Walton, Matthews, & Chavalas, in The IVP Bible Background Commentary: Old Testament, p. 35, say, "Linear genealogies start at point A (creation of Adam and Eve for example) and end at point B (Noah and the Flood). Their intention is to bridge a gap between major events. Alternatively they can be vertical, tracing the descendants of a single family (Esau in Gen 36:1-5, 9-43). In the case of linear genealogies, the actual amount of time represented by these successive generations does not seem to be as important as the sense of completion or adherence to a purpose (such as the charge to be fertile and fill the earth). Vertical genealogies focus on establishing legitimacy for membership in the family or tribe (as in the case of the Levitical genealogies in Ezra 2). Mesopotamian sources do not offer many genealogies, but most of those that are known are linear in nature. Most of these are either of royal or scribal families, and most are only three generations with none more than twelve. Egyptian genealogies are mostly of priestly families and are likewise linear. They extend to as long as 17 generations but are not common until the first millennium BC. Genealogies are often formatted to suit a literary purpose. So, for instance, the genealogies between Adam and Noah, and Noah and Abraham, are each set up to contain 10 members with the last having three sons. Comparing biblical genealogies to one another shows that there are often several generations skipped in any particular presentation. This type of telescoping also occurs in Assyrian genealogical records. Thus we need not think that the genealogy’s purpose is to represent every generation as our modern family trees attempt to do."

John Davis, in Paradise to Prison (a commentary on Genesis), says, "he purpose of this chapter is its testimony to the development of the human race from Adam to Noah. It does not list every antediluvian patriarch, but it does mention the key ones. Cf. Mt. 1 with 2 Chron. 22-25; 2 Chron. 6.3-14 with Ezra 7.1-15."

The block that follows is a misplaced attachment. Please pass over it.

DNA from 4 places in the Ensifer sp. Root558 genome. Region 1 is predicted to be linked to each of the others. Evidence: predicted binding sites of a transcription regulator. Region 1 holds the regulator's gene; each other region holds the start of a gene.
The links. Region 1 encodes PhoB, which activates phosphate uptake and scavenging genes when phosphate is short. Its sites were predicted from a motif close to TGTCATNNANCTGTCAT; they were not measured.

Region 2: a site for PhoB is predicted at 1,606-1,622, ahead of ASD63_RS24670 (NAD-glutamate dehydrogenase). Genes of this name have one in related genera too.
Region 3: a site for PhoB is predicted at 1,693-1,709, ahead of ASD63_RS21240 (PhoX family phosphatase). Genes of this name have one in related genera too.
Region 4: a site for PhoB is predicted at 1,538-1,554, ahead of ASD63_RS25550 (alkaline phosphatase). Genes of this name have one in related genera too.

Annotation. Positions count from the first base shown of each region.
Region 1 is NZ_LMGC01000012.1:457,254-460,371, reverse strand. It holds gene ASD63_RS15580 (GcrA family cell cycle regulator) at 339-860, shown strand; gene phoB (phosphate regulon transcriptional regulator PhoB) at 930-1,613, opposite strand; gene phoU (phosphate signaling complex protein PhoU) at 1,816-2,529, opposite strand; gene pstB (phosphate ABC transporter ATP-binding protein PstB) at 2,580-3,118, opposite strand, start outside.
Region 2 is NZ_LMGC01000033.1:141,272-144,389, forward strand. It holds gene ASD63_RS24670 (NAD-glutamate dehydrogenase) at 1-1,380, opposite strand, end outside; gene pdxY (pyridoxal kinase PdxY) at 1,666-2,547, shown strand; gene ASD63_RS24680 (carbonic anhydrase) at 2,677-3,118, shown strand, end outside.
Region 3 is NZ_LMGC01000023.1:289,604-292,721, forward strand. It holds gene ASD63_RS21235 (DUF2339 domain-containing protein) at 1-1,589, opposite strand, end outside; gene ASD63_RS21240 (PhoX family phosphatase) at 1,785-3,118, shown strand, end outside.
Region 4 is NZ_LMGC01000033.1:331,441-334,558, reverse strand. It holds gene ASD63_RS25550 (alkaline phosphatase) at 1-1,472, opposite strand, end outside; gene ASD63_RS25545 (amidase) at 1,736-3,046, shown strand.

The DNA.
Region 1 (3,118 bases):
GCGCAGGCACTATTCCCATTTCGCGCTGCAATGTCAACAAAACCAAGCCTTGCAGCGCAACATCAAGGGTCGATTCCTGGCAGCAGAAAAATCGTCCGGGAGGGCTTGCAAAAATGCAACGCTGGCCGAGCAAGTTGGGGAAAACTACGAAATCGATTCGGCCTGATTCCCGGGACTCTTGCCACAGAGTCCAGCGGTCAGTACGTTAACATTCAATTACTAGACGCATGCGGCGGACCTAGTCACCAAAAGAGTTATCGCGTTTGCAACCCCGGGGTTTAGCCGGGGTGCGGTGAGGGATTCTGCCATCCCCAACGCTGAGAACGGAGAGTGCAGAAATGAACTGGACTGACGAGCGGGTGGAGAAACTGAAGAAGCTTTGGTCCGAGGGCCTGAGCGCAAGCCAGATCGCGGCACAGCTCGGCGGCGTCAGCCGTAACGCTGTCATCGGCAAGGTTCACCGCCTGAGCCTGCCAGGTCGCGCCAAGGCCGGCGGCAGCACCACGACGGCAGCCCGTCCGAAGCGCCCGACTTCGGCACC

Victor Hamilton, in his commentary on Genesis, concurs. He says, "The genealogies in Genesis take two different forms. One we may call linear or vertical. It traces an unbroken line (though not necessarily sequential) of descendants from A to Z. Gn. 5.1-32 and 11.10ff are two illustrations of this kind of genealogy. The other type of genealogy is segmented or horizontal. This form traces descent from one individual through several of his children. Examples are 10.1ff (Noah’s sons); 25.12ff (Ishmael’s sons); 36.1ff (Esau’s sons). The linear ones carry more weight in Genesis, for they concentrate on the chosen line."

> If using secular dating modern humans have been around for 100,000 yrs or more - that would mean that countless generations were skipped, or that Adam wasn't the first human being - it brings the entire record of Genesis into question

The Bible doesn't insist that Adam was the first human being, but only the first human being God dealt with. It's altogether possible there were other homo sapiens around. Genesis 2.15 says "The Lord God took the man..." Took him from where? Oddly enough, there is parallel wording in the Gilgamesh Epic, where a human is taken from among others and put into an Edenic setting. This understanding of "taken" would also make sense for Enoch in Genesis 5.24. Possibly, just possibly, Adam is being removed from the everyday realm of human existence and life among other homo sapiens and placed in a specially prepared place and given a special role to play as a priest (the terms in 2.15 "work it" and "take care of it" are priestly terms, not just agricultural ones). If other people are around, he is being elected from among them (as priests were selected out later, during the days of Moses) to be a mediator for God and to care for sacred space. What is happening here is much more than landscaping or even priestly duties. He was participating with God in the ongoing task of sustaining the equilibrium God had established in the cosmos. He is ruling and subduing. From Genesis 4.14 and 17 we could reasonably deduce there were other humans around—in fact, that may be the easiest and most natural reading of the text.